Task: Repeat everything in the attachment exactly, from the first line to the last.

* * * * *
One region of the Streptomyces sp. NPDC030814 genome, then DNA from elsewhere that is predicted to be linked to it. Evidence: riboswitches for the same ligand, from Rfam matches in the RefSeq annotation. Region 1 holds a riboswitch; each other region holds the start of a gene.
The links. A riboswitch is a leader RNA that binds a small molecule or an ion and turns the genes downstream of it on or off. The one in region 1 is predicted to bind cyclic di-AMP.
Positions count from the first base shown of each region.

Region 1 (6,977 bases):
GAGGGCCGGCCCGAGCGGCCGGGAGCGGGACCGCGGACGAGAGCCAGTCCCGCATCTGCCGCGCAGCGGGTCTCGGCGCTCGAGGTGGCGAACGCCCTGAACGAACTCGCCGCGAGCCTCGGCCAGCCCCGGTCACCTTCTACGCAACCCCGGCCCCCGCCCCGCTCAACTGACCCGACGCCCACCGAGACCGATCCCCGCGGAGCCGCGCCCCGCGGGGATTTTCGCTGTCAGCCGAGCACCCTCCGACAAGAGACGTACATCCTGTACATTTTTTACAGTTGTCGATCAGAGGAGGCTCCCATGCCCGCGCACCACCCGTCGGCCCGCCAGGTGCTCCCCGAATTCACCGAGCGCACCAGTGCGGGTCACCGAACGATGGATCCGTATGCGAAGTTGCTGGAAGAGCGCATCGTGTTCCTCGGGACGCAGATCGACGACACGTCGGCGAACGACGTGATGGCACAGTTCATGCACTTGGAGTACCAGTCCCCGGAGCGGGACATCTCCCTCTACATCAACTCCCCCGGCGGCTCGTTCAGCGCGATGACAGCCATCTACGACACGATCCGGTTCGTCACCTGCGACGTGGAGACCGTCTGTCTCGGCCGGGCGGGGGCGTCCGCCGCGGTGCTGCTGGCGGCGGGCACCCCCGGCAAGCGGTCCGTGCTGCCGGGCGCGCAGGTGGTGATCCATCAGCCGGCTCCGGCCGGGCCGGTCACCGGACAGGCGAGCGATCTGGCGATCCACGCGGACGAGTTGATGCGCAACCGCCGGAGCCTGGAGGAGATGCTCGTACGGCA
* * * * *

One region of the Streptomyces sp. NPDC030814 genome, then DNA from elsewhere that is predicted to be linked to it. Evidence: riboswitches for the same ligand, from Rfam matches in the RefSeq annotation. Region 1 holds a riboswitch; each other region holds the start of a gene.
The links. A riboswitch is a leader RNA that binds a small molecule or an ion and turns the genes downstream of it on or off. The one in region 1 is predicted to bind cyclic di-AMP.
Positions count from the first base shown of each region.

Region 1 (6,977 bases):
GAGGGCCGGCCCGAGCGGCCGGGAGCGGGACCGCGGACGAGAGCCAGTCCCGCATCTGCCGCGCAGCGGGTCTCGGCGCTCGAGGTGGCGAACGCCCTGAACGAACTCGCCGCGAGCCTCGGCCAGCCCCGGTCACCTTCTACGCAACCCCGGCCCCCGCCCCGCTCAACTGACCCGACGCCCACCGAGACCGATCCCCGCGGAGCCGCGCCCCGCGGGGATTTTCGCTGTCAGCCGAGCACCCTCCGACAAGAGACGTACATCCTGTACATTTTTTACAGTTGTCGATCAGAGGAGGCTCCCATGCCCGCGCACCACCCGTCGGCCCGCCAGGTGCTCCCCGAATTCACCGAGCGCACCAGTGCGGGTCACCGAACGATGGATCCGTATGCGAAGTTGCTGGAAGAGCGCATCGTGTTCCTCGGGACGCAGATCGACGACACGTCGGCGAACGACGTGATGGCACAGTTCATGCACTTGGAGTACCAGTCCCCGGAGCGGGACATCTCCCTCTACATCAACTCCCCCGGCGGCTCGTTCAGCGCGATGACAGCCATCTACGACACGATCCGGTTCGTCACCTGCGACGTGGAGACCGTCTGTCTCGGCCGGGCGGGGGCGTCCGCCGCGGTGCTGCTGGCGGCGGGCACCCCCGGCAAGCGGTCCGTGCTGCCGGGCGCGCAGGTGGTGATCCATCAGCCGGCTCCGGCCGGGCCGGTCACCGGACAGGCGAGCGATCTGGCGATCCACGCGGACGAGTTGATGCGCAACCGCCGGAGCCTGGAGGAGATGCTCGTACGGCA